A U.S. appeals court on Thursday threw out a $1.2 billion ruling against Gilead Sciences Inc (GILD.O), finding a patent on a cancer therapy it was accused of infringing was invalid, in a blow to rival Bristol Myers Squibb Co (BMY.N).
The two companies have been embroiled in a case involving accusations that Yescarta, the CAR-T cell cancer immunotherapy from Gilead’s Kite Pharma unit, infringed on a patent for a similar therapy from Bristol’s Juno Therapeutics.
Last year, a federal judge increased the damages from a jury trial and ordered Gilead to pay Bristol Myers $1.2 billion in the patent infringement case. The ruling on Thursday by the U.S. Court of Appeals for the Federal Circuit reversed the decision.
Bristol Myers in a statement said it disagreed with latest ruling and would seek a review of the Federal Circuit’s decision.
Gilead and Kite’s attorney Josh Rosenkranz of Orrick Herrington & Sutcliffe did not immediately respond to a request for comment.
Gilead shares were up 0.3%, while Bristol shares were off 0.5% in midday trading.
The Gilead drug, Yescarta, belongs to a class of cutting-edge cancer treatments known as chimeric antigen receptor T-cell therapy, or CAR-T, which reprograms the body’s own immune cells to recognize and attack malignant cells.
Gilead bought Kite Pharma, which developed Yescarta, for $11.9 billion in 2017, with the treatment securing U.S. approval that year. It recorded sales of $338 million in the first six months of this year.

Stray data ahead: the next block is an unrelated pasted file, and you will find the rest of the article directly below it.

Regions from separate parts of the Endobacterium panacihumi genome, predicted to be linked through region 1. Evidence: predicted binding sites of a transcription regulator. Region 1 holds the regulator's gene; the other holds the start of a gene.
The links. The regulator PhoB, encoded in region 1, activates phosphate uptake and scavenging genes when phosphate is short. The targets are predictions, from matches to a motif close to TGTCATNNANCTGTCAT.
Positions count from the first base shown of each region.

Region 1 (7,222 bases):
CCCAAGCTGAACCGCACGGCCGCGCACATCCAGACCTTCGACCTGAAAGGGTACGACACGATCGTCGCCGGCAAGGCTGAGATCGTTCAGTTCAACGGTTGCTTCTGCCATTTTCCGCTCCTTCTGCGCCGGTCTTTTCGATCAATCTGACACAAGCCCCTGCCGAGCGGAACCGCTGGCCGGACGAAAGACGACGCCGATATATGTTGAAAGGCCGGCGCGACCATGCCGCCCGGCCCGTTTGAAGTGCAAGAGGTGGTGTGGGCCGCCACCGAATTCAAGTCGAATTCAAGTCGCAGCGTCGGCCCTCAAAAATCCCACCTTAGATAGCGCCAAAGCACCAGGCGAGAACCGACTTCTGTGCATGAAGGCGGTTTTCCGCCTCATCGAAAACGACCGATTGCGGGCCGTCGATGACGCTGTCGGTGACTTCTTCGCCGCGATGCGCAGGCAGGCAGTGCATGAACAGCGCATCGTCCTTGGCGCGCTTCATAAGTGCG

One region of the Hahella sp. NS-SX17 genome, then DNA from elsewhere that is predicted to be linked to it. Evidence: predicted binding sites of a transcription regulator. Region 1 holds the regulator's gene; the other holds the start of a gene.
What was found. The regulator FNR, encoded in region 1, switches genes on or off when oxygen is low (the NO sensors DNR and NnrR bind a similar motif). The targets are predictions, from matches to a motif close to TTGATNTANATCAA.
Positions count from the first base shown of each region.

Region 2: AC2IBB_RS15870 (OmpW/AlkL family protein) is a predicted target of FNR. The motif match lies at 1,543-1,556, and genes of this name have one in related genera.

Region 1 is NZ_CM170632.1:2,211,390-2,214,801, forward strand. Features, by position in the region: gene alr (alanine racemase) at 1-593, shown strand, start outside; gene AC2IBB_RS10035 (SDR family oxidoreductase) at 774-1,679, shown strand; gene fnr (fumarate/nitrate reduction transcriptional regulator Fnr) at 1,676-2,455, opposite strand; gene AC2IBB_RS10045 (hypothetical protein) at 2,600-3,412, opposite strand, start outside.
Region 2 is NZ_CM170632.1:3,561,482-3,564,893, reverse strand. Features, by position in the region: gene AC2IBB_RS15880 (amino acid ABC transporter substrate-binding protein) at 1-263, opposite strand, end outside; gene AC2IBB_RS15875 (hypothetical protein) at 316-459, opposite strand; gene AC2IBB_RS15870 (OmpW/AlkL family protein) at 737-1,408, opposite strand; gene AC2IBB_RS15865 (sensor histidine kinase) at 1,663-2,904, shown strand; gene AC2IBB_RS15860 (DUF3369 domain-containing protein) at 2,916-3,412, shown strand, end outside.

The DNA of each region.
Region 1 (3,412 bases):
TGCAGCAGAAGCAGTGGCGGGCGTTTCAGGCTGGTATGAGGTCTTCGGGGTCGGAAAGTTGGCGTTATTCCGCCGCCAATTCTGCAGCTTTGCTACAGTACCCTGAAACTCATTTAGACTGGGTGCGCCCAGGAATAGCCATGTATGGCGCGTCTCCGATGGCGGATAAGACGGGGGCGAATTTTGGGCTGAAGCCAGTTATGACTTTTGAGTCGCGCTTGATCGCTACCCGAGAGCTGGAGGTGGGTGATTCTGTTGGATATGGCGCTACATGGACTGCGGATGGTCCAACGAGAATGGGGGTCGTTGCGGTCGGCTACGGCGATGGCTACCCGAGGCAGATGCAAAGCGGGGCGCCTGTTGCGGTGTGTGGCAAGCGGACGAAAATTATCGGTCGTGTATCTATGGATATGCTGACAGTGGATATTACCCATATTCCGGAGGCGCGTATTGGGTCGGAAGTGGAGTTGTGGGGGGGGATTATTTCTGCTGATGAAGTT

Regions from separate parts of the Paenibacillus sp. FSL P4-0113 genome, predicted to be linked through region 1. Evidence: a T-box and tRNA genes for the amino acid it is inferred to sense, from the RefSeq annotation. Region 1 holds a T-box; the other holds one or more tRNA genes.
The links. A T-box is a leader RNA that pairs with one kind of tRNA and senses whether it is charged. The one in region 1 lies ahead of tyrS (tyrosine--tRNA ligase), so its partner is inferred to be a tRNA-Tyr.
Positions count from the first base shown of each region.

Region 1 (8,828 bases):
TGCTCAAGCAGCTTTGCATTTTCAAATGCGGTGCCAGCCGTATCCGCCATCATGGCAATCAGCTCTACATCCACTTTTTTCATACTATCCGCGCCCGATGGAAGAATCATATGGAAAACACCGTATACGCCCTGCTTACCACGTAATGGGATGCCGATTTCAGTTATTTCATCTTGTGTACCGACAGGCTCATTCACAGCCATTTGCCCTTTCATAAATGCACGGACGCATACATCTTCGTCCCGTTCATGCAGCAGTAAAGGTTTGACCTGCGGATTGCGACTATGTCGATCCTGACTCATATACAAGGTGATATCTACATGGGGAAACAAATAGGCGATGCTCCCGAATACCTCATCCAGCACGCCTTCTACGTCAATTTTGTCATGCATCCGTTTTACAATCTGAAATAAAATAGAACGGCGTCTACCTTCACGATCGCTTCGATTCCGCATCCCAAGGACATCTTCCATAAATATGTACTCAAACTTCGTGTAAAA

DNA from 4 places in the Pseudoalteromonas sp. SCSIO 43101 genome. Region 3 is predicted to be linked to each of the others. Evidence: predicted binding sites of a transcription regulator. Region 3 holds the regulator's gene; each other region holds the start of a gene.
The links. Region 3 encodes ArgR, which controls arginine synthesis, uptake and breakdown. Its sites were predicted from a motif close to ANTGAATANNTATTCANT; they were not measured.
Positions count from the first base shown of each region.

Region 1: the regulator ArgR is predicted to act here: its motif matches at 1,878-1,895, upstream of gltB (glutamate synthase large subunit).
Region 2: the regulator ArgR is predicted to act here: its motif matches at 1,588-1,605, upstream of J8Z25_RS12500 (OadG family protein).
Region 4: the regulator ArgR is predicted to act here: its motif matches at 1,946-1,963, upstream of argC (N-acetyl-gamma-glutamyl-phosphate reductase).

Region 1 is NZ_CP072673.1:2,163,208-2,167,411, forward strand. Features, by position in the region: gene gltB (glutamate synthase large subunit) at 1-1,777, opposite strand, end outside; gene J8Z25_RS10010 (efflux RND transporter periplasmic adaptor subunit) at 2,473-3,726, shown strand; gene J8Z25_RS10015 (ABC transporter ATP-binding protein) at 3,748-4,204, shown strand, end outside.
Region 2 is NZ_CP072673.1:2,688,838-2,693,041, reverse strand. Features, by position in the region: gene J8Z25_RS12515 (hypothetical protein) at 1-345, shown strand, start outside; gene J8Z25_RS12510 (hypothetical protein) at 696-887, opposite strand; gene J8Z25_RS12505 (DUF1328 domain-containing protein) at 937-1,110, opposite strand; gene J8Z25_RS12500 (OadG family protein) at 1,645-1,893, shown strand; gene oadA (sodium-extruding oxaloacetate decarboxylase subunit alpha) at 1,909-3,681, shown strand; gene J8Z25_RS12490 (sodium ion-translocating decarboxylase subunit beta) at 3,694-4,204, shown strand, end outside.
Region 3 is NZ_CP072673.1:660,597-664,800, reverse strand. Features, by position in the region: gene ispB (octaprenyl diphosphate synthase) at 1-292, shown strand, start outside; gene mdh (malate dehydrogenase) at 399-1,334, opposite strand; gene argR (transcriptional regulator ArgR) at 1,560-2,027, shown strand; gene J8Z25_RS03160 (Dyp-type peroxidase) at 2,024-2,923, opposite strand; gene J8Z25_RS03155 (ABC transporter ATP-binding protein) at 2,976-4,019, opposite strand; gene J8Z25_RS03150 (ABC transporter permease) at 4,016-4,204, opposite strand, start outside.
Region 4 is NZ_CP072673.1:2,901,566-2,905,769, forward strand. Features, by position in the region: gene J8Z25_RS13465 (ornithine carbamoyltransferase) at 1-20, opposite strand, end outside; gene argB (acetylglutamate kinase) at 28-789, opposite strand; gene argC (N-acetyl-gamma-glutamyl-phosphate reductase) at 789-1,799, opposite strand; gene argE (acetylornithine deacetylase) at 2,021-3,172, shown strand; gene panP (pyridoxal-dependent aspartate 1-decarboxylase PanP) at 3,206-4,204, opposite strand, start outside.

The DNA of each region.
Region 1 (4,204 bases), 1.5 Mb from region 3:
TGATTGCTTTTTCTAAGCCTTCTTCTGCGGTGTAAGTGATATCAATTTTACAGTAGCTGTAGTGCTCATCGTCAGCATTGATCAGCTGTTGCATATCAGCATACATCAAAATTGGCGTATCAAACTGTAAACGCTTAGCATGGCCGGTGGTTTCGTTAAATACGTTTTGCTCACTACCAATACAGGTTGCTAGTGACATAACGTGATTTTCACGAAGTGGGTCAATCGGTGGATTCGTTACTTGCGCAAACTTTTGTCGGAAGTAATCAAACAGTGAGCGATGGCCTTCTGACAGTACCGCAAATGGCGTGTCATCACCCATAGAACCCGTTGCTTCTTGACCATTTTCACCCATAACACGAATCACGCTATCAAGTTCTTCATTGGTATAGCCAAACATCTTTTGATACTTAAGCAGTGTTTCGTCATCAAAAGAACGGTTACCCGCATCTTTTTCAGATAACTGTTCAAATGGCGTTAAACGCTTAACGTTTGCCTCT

A jury in 2019 found that Kite willfully infringed and awarded Juno and Memorial Sloan Kettering Cancer Center in New York, which licenses the patent to Juno, $778 million. U.S. District Judge Philip Gutierrez increased the award to $1.2 billion in Los Angeles federal court last year.
Memorial Sloan Kettering did not immediately respond to a request for comment.
Bristol Myers acquired Juno and its CAR-T program with its $74 billion purchase of Celgene in 2019.
Chief U.S. Circuit Judge Kimberly Moore wrote for a unanimous three-judge panel that the relevant parts of Juno’s patent were invalid because they lacked a sufficient written description and details.
Moore was joined by Circuit Judges Sharon Prost and Kathleen O’Malley in the ruling.
During a July oral argument, Moore compared the patent’s description to trying to identify a specific car by saying it has four wheels.